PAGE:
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Re: Bug#283976: ITP: simnazi -- historical city simulation game, clone of Sim City

On Fri, Dec 03, 2004 at 03:05:17PM +0100, Martin Wuertele wrote:
> Prosecuted according to sec. 3g will be who publishes denial,
> belittlement, approval or compurgation of the national socialist
> genocide via print-media, broadcast or in any other media or in a way
> that is accessible for a lot of people.

I don't see any reason why we should pander to the insanely fascist
censorship policies of an obscure state.

> Conclusion:
> If SimNazi is included into the main archive and distributed to Austrian
> mirrors this would put our fellow mirror sponsors and the project itself
> including our DPL, who is Austrian, in danger of imprisonment. 

I am quite sure that I am in no danger of imprisonment by the Austrian
Gestapo, any more than I am by the Libyan regime. The whole reason why
we have armies is to protect us from these oppresive powers. Therefore
there's no reason to think they are somehow a threat to the project.

People unlucky enough to have been born under such a government will
just have to look after themselves. They have many options available
to them.

All this is stunningly irrelevant though, given that Austria is a
member of the EU these days, and this law is a blatant breach of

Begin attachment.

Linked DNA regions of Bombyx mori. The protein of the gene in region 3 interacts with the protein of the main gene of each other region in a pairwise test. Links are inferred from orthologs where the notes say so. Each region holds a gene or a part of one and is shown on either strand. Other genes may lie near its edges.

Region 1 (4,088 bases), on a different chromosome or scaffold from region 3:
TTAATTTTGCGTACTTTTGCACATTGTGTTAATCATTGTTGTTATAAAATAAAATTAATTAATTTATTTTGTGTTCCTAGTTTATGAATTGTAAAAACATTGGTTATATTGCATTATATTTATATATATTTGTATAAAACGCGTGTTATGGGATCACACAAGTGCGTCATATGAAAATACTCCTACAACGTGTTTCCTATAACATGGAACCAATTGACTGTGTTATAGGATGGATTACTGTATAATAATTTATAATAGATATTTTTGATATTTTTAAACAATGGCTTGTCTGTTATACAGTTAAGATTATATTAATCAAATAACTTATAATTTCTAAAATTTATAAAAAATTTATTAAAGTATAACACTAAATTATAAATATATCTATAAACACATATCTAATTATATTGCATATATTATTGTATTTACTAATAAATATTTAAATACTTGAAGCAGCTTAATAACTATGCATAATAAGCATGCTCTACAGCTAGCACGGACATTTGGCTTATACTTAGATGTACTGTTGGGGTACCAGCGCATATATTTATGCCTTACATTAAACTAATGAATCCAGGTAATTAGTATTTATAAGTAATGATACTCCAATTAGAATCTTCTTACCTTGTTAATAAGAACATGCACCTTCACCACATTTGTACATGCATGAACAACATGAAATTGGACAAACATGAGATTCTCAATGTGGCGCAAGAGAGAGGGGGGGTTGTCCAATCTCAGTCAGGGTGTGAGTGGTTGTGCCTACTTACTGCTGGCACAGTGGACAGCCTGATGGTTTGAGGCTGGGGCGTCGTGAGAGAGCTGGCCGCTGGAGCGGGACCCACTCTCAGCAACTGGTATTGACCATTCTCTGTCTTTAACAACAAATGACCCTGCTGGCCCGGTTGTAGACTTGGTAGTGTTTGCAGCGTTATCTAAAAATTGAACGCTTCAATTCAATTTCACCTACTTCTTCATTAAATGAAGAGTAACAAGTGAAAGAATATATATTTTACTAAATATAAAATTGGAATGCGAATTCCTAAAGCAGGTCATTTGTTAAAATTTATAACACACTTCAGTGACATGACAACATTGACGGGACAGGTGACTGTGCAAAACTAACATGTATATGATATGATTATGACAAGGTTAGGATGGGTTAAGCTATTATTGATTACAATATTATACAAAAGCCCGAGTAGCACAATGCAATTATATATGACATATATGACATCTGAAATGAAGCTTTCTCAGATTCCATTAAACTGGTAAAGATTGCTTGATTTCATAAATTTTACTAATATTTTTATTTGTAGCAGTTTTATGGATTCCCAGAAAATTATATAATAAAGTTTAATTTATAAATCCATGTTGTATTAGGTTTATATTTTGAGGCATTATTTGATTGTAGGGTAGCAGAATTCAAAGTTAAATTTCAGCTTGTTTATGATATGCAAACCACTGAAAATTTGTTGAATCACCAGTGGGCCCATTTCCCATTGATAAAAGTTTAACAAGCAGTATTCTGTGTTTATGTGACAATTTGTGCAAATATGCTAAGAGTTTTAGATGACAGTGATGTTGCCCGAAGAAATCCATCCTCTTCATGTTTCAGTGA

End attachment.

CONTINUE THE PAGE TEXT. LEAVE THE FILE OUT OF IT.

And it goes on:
Article 10 of the European Convention on Human Rights. So it's invalid
and should get struck down. Any European citizen who is afflicted by
this law can and should appeal to the European Court of Human Rights,
who routinely overturn this sort of thing. Quoting from Karhuvaara and
Iltalehti v. Finland (nothing special about it, just the most recent
judgement on a claim against Article 10 with an English

37.  According to the Court's well-established case-law, freedom of
     expression constitutes one of the essential foundations of a
     democratic society and one of the basic conditions for its
     progress and each individual's self-fulfilment. Subject to
     paragraph 2 of Article 10, it is applicable not only to
     "information" or "ideas" that are favourably received or regarded
     as inoffensive or as a matter of indifference, but also to those
     that offend, shock or disturb. Such are the demands of pluralism,
     tolerance and broadmindedness, without which there is no
     "democratic society". This freedom is subject to the exceptions
     set out in Article 10 § 2, which must, however, be construed
     strictly. The need for any restrictions must be established
     convincingly (see, for example, Lingens v. Austria, judgment of 8
     July 1986, Series A no. 103, p. 26, § 41, and Nilsen and Johnsen
     v. Norway [GC], no. 23118/93, § 43, ECHR 1999-VIII).

Which should give a fair indication of their opinion about this sort
of thing.

Using their search tool for appeals against Austria under Article 10
makes for amusing reading. Apparently they do this sort of thing a
lot. Most of them are upheld.

  .''`.  ** Debian GNU/Linux ** | Andrew Suffield
 : :' :  http://www.debian.org/ |
 `. `'                          |
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